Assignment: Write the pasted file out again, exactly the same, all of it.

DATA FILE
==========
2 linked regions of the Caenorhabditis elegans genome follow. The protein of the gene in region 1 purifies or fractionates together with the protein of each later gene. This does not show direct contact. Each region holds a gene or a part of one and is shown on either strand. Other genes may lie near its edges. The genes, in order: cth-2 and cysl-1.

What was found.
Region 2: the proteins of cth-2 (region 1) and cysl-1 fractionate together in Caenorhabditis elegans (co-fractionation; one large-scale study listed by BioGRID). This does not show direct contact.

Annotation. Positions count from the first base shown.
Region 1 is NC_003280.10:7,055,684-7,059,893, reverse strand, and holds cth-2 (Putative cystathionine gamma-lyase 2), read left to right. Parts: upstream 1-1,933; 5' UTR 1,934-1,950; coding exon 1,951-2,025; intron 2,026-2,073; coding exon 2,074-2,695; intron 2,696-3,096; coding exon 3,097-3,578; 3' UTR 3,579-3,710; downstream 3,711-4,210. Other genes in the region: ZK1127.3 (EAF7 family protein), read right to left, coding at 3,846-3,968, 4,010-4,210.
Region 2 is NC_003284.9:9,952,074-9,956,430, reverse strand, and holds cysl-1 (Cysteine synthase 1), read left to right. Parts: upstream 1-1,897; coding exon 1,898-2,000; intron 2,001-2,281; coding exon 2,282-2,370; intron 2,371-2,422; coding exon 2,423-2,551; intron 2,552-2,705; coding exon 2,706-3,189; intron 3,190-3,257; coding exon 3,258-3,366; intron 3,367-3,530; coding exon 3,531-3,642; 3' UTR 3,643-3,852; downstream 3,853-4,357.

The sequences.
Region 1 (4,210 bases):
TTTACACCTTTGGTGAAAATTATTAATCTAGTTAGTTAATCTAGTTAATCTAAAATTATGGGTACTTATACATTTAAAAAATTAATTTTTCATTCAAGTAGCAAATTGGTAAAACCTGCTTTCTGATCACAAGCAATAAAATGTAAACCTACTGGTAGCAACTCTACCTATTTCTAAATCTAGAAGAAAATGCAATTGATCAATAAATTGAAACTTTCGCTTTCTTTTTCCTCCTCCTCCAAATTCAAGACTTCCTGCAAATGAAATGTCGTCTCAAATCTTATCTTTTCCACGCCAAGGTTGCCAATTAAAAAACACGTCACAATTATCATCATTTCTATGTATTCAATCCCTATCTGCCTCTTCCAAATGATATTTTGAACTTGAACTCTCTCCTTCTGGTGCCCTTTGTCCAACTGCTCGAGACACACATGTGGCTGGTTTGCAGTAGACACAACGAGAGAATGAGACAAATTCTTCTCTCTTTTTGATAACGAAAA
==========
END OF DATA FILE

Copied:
2 linked regions of the Caenorhabditis elegans genome follow. The protein of the gene in region 1 purifies or fractionates together with the protein of each later gene. This does not show direct contact. Each region holds a gene or a part of one and is shown on either strand. Other genes may lie near its edges. The genes, in order: cth-2 and cysl-1.

What was found.
Region 2: the proteins of cth-2 (region 1) and cysl-1 fractionate together in Caenorhabditis elegans (co-fractionation; one large-scale study listed by BioGRID). This does not show direct contact.

Annotation. Positions count from the first base shown.
Region 1 is NC_003280.10:7,055,684-7,059,893, reverse strand, and holds cth-2 (Putative cystathionine gamma-lyase 2), read left to right. Parts: upstream 1-1,933; 5' UTR 1,934-1,950; coding exon 1,951-2,025; intron 2,026-2,073; coding exon 2,074-2,695; intron 2,696-3,096; coding exon 3,097-3,578; 3' UTR 3,579-3,710; downstream 3,711-4,210. Other genes in the region: ZK1127.3 (EAF7 family protein), read right to left, coding at 3,846-3,968, 4,010-4,210.
Region 2 is NC_003284.9:9,952,074-9,956,430, reverse strand, and holds cysl-1 (Cysteine synthase 1), read left to right. Parts: upstream 1-1,897; coding exon 1,898-2,000; intron 2,001-2,281; coding exon 2,282-2,370; intron 2,371-2,422; coding exon 2,423-2,551; intron 2,552-2,705; coding exon 2,706-3,189; intron 3,190-3,257; coding exon 3,258-3,366; intron 3,367-3,530; coding exon 3,531-3,642; 3' UTR 3,643-3,852; downstream 3,853-4,357.

The sequences.
Region 1 (4,210 bases):
TTTACACCTTTGGTGAAAATTATTAATCTAGTTAGTTAATCTAGTTAATCTAAAATTATGGGTACTTATACATTTAAAAAATTAATTTTTCATTCAAGTAGCAAATTGGTAAAACCTGCTTTCTGATCACAAGCAATAAAATGTAAACCTACTGGTAGCAACTCTACCTATTTCTAAATCTAGAAGAAAATGCAATTGATCAATAAATTGAAACTTTCGCTTTCTTTTTCCTCCTCCTCCAAATTCAAGACTTCCTGCAAATGAAATGTCGTCTCAAATCTTATCTTTTCCACGCCAAGGTTGCCAATTAAAAAACACGTCACAATTATCATCATTTCTATGTATTCAATCCCTATCTGCCTCTTCCAAATGATATTTTGAACTTGAACTCTCTCCTTCTGGTGCCCTTTGTCCAACTGCTCGAGACACACATGTGGCTGGTTTGCAGTAGACACAACGAGAGAATGAGACAAATTCTTCTCTCTTTTTGATAACGAAAA